Then there is also the increasingly hapless RIM, who’s most likely scenario for 2012 is acquisition at a fire sale price, assuming the RIM board finally grows a pair and cracks the whip on the CEOs “leading” the company. BBX (the RIM OS name du jour) is unlikely to expand the RIM footprint in the enterprise (where Apple is starting to dig in deep), while at the same time they’ve had marginal success in the consumer space (which Apple also dominates at the high end, and Android at the low), both segments being critical to RIM’s long-term growth strategy, which is being systematically marginalized by continuous mis-steps.

Then finally there is Windows Phone, and the alliance with the previously formidable Nokia. Windows OS dominance globally is still staggering (except in the critical mobile space), and their presence across the enterprise ecosystem gives them a huge advantage, except that Windows Phone appears to be more of a consumer play than an enterprise play. Microsoft has been very effective on occasion, but tends to do best when it’s going into an expanding market with limited competition (e.g. IE vs. Netscape). This is not that case. Apple has become a formidable competitor within Microsoft’s historical target market, and Android is growing like kudzu in their secondary market (same dilemma as RIM, although Microsoft is in a relatively stronger position).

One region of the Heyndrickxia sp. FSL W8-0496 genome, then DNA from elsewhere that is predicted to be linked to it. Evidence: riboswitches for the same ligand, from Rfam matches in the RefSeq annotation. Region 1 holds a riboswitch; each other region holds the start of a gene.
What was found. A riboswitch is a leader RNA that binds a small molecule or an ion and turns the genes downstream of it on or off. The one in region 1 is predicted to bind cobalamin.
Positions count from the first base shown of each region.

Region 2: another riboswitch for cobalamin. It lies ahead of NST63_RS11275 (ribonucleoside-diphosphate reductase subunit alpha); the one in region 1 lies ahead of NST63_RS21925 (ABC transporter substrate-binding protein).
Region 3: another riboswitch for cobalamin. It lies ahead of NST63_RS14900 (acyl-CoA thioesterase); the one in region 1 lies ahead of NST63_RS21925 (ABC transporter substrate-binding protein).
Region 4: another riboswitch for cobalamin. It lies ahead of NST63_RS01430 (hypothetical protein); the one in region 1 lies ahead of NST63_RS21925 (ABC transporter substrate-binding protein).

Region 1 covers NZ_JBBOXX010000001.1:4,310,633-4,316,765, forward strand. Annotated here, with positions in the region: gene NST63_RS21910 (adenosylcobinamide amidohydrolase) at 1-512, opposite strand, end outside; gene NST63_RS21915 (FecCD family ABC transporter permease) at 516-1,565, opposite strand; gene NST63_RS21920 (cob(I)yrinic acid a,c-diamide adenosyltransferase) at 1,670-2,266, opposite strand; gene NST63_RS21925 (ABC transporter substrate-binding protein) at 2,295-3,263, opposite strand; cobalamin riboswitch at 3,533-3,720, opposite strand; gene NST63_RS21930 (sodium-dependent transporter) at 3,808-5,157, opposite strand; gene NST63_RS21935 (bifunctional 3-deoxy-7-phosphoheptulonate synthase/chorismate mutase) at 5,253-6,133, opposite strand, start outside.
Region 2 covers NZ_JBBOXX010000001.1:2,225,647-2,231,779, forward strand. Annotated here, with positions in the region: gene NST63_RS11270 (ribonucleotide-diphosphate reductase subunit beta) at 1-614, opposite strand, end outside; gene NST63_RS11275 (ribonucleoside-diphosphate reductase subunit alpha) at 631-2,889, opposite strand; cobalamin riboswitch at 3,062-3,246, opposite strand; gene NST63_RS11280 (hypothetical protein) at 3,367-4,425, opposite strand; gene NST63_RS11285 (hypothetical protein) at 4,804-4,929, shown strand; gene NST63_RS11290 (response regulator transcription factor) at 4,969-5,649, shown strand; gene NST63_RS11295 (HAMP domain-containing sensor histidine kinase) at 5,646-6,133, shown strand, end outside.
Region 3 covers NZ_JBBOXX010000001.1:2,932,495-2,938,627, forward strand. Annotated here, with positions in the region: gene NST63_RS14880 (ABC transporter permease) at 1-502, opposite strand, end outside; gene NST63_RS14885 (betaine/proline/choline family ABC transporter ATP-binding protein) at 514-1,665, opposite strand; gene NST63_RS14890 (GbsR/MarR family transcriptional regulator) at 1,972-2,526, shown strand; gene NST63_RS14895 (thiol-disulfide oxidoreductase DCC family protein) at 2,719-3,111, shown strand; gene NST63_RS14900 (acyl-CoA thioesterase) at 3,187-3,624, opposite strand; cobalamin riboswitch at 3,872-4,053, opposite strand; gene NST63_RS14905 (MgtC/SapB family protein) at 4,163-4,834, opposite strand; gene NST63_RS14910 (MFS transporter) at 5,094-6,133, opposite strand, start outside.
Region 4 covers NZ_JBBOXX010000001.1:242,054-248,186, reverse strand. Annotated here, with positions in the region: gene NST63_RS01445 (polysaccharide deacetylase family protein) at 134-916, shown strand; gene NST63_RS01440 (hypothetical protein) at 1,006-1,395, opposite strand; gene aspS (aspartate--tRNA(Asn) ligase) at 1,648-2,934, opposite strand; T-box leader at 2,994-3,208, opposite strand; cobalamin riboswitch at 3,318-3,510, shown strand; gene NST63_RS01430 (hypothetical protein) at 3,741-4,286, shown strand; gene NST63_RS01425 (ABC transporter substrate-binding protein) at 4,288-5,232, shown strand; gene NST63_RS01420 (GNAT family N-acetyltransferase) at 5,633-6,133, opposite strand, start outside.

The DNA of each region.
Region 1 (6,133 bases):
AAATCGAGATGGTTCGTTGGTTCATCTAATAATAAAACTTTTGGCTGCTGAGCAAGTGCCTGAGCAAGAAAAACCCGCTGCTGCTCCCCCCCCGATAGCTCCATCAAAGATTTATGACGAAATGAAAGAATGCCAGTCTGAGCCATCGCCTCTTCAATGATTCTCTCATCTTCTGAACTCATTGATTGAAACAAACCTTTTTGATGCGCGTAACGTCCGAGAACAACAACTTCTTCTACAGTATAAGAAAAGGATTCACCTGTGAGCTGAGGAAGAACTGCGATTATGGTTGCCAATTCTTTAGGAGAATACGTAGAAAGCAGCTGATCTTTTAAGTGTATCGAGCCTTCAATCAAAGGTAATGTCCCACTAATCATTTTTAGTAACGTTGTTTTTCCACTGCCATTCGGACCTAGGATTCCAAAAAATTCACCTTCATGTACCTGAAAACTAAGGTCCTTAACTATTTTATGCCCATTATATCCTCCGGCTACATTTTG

Who wins in all this? Not the handset manufacturers, they’re jumping from frying pan to frying pan at the moment. Apple will clearly come through this smelling pretty good, and that is likely to continue for a while. Android will continue to do well, but their model is so nebulous, its going to be hard to put the crown on an individual head (it won’t be Google/Motorola). For those waiting for goods news from RIM, you might want to get comfortable, it could be a while. Unless HP takes WebOS seriously in its new model, it could face another slow, lingering death. And then there is Mozilla. The overall market dynamic could work for them, they have a lot of smart people chasing after this, and their timing is pretty good. It will, as always, come down to focus, investment, and a bit of luck.